In a case such as this, where a considerable amount of damage has been done to our credibility as a country in terms of truth telling and the public accountability of our institutions, it is quite important to have those words in the report. There clearly is more to be learnt; I hope that in due course we shall have answers to some of the questions raised by the noble Lord, Lord Strathclyde, and the noble Baroness, Lady Williams.

However, at a fundamental level, it is most important that the House should hear unequivocal answers to major questions about the order in which events took place; just where people changed their minds and just where the Prime Minister was responding to invitations, not only from within our own intelligence services but from other parts of the world, to change his mind. I think it is always helpful if people can be persuaded to say whether they are going to change their minds. Can the Minister tell the House just when any of these changes of mind took place?

Baroness Amos: My Lords, as has been said by myself and my noble friend Lady Symons on many occasions when answering questions on Iraq, we are well aware that there are differing points of view about the war. It has been made absolutely clear in the Statement that we need to respect the fact that people come to this issue from different positions. We have now had four reports and everyone is looking for something to answer the questions that they have in their minds which they feel have not been answered by the Hutton report, by the Butler report, by the ISC report or by the report of the Foreign Affairs Select Committee.

It is clear from all four reports that there are lessons that the Government need to learn and take on board but, as regards the questions that have been raised about the integrity and honesty of the Government in respect of the case that we made to go to war in Iraq,
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it is absolutely clear that the Prime Minister and the Government acted with integrity. The Butler report and the Hutton report make that absolutely clear and the question was not raised in the parliamentary committee reports. When will the House and those who did not agree with the action that was taken accept that fact?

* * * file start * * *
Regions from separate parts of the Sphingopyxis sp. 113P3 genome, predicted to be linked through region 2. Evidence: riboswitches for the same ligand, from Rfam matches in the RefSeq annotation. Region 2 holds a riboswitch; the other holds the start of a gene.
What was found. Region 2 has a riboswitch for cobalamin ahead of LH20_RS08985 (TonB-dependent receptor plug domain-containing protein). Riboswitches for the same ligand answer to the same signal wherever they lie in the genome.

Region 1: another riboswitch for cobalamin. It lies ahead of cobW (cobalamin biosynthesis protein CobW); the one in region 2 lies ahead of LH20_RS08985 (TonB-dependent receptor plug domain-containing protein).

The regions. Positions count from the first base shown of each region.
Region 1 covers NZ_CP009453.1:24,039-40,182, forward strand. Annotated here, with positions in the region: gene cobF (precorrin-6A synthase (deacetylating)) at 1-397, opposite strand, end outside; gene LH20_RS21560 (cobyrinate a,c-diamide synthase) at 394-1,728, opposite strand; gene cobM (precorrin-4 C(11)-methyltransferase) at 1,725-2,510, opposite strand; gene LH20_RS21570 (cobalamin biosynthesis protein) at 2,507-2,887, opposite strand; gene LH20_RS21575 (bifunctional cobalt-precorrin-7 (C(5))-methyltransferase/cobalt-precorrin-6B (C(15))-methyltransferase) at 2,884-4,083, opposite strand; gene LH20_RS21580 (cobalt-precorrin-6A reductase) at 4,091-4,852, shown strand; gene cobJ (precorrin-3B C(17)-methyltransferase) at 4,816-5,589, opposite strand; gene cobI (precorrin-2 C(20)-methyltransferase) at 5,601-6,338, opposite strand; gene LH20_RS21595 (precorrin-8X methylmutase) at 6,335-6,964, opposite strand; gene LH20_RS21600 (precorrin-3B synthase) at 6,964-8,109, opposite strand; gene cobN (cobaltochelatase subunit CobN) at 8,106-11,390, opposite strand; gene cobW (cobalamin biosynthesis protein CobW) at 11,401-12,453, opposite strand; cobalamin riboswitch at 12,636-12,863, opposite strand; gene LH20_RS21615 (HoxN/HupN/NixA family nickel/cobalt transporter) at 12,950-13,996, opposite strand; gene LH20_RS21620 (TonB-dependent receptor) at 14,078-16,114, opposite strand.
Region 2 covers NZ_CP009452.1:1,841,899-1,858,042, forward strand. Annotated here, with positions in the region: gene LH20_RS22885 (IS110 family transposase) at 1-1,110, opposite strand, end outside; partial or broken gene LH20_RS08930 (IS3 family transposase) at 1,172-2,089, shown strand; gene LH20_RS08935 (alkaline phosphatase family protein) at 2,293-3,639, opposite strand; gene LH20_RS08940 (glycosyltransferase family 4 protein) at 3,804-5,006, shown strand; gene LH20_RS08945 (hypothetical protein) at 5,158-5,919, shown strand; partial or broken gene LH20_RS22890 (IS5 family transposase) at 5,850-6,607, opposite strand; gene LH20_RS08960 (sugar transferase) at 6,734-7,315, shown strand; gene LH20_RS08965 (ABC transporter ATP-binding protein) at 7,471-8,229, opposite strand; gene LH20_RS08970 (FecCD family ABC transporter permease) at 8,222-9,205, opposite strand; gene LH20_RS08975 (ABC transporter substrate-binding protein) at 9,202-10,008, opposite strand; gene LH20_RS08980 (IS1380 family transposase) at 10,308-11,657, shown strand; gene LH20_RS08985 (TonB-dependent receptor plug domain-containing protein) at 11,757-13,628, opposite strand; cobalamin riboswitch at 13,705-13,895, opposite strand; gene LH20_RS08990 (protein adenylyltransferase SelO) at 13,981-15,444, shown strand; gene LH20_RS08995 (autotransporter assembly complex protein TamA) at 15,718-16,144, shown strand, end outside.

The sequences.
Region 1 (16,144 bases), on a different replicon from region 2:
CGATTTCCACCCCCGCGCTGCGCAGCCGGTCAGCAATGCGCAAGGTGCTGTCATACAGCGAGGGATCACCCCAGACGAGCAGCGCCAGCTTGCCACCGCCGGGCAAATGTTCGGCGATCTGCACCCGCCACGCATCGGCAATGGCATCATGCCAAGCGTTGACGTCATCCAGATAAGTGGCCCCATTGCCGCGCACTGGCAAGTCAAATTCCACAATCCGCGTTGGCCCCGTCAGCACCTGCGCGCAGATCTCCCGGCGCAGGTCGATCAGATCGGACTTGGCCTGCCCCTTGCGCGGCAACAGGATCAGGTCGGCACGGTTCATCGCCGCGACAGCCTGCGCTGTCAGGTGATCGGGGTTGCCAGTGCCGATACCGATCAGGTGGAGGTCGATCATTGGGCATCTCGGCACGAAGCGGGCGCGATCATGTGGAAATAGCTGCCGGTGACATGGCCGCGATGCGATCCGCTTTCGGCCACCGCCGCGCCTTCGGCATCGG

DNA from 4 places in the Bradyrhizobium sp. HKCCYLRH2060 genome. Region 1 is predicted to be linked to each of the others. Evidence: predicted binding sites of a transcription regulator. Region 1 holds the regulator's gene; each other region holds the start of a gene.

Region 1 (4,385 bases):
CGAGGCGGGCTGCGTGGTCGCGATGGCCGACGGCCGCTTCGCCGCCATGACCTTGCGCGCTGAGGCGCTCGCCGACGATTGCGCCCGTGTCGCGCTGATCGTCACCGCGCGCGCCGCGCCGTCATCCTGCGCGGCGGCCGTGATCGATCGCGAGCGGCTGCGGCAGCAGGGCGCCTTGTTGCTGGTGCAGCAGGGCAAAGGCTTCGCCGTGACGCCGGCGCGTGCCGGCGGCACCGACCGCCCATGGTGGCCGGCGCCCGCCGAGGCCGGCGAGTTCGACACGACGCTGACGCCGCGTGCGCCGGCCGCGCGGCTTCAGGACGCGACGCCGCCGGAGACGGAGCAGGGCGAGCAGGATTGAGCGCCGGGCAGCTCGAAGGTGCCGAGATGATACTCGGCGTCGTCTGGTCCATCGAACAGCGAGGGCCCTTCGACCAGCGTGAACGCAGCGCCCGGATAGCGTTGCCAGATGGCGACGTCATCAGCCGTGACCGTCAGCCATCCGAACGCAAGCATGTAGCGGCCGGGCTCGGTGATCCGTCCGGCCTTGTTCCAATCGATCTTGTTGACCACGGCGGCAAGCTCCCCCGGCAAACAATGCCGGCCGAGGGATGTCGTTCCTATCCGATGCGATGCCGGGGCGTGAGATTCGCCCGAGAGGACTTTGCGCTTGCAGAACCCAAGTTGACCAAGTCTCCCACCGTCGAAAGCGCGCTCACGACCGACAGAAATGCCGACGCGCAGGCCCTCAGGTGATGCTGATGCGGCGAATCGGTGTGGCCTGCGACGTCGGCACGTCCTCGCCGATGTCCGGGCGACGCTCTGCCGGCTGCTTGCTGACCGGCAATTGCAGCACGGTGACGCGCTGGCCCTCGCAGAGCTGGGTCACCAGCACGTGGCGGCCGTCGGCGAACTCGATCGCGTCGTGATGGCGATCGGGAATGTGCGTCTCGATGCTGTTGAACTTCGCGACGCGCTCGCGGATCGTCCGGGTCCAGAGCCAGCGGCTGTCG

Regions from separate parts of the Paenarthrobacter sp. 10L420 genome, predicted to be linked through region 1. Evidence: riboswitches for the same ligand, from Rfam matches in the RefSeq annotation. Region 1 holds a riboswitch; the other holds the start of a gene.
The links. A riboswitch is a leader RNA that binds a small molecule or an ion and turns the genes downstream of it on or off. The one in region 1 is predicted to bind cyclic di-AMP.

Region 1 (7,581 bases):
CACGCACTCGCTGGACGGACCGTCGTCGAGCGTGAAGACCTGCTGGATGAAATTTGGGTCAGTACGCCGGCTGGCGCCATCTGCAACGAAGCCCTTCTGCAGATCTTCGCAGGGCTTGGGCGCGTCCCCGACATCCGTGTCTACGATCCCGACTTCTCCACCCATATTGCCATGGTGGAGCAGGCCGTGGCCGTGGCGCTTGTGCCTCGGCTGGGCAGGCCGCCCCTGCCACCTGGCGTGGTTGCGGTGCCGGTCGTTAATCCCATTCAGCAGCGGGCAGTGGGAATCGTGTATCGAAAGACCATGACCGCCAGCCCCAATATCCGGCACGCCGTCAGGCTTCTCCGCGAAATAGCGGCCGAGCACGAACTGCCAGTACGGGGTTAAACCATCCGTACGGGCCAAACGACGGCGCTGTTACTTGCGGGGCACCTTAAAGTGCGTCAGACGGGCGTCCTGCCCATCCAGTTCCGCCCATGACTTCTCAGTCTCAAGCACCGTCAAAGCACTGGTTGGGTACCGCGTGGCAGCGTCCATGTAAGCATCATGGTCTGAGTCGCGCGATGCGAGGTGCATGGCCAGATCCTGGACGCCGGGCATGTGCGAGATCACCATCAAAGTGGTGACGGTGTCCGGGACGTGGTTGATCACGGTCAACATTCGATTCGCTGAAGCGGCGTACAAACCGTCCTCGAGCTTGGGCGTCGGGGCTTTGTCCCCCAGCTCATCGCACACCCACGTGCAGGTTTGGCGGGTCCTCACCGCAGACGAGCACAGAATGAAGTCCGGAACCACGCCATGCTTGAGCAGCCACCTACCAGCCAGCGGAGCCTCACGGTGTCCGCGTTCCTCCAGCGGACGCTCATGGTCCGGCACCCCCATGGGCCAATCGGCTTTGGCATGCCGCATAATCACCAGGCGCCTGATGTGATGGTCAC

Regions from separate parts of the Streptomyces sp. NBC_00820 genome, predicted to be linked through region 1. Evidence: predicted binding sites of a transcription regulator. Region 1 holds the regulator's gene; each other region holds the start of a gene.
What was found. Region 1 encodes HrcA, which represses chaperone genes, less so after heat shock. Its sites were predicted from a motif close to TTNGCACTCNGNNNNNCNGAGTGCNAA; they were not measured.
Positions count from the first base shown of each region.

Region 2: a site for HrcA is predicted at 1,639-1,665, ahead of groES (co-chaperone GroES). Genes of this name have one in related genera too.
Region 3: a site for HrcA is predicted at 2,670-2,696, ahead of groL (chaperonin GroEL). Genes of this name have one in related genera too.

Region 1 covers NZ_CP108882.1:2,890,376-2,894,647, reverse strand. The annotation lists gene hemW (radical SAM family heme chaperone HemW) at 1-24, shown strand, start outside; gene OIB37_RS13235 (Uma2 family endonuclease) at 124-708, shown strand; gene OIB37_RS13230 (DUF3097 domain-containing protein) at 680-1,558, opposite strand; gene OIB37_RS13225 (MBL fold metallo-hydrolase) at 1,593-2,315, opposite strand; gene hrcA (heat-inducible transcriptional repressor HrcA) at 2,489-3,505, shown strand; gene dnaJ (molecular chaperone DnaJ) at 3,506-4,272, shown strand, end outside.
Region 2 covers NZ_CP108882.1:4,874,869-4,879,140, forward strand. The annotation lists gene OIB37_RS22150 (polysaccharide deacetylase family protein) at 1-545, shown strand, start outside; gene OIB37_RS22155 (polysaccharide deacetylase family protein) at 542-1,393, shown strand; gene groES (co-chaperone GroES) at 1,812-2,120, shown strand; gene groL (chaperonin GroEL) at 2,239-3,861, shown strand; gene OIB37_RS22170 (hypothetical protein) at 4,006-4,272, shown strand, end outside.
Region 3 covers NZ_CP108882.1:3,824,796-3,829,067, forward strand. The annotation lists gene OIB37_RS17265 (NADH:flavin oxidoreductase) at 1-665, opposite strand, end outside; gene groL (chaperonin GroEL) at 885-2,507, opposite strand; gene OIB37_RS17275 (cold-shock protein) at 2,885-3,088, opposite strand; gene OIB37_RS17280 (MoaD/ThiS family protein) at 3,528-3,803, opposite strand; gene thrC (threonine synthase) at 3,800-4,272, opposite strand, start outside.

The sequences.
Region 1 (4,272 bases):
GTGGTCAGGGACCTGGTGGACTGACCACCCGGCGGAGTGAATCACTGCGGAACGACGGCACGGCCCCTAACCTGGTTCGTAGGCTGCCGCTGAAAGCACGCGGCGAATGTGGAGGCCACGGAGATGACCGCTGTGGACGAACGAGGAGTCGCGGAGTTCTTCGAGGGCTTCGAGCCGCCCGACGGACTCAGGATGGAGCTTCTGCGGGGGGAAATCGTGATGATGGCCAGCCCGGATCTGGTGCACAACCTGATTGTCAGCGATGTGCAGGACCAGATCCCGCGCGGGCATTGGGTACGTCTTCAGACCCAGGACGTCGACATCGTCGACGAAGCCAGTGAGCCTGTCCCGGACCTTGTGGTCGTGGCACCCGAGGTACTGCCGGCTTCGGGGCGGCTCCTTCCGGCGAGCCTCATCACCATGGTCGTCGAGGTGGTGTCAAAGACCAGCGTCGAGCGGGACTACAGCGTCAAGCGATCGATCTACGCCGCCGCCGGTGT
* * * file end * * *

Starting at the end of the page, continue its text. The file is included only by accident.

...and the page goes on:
Lord Garden: My Lords, does the Leader of the House accept that, while we do not necessarily question integrity, we do question judgment? There is now an excellent report from the noble Lord, Lord Butler, which shows that containment in March 2003 was operating satisfactorily; Iraq was not at that time a threat to the United Kingdom, its citizens or even to the region. And yet we sent everything we had—

Baroness Gibson of Market Rasen: My Lords, I really do feel—

Noble Lords: Order!

Lord Garden: My Lords, we sent 43,000 of our soldiers, sailors and airmen to kill or be killed into—

Baroness Gibson of Market Rasen: My Lords—

Noble Lords: Order!

Baroness Gibson of Market Rasen: My Lords, noble Lords do intervene. I feel strongly about this issue.

Baroness Crawley: My Lords, as the House will know, it is absolutely in order to make a brief comment, followed by a question or a number of questions. I am sure that we shall be as brief as we can be.

Lord Garden: My Lords, we sent 43,000 troops to kill or be killed and yet the report makes it clear that we did not look again at the intelligence when Hans Blix was in the country and able to give us up-to-date information. Does the Minister think that we should have reassessed the intelligence before the eleventh hour in March 2003?

Baroness Amos: My Lords, the noble Lord will be aware that the JIC makes reassessments of its intelligence all the time. That is the way in which it operates. As to the wider question raised by the noble Lord, I draw his attention to paragraph 474 on page 116 of the report, which refers to the validation of the intelligence. The report states:

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That is the conclusion of the Butler report on the validation of intelligence.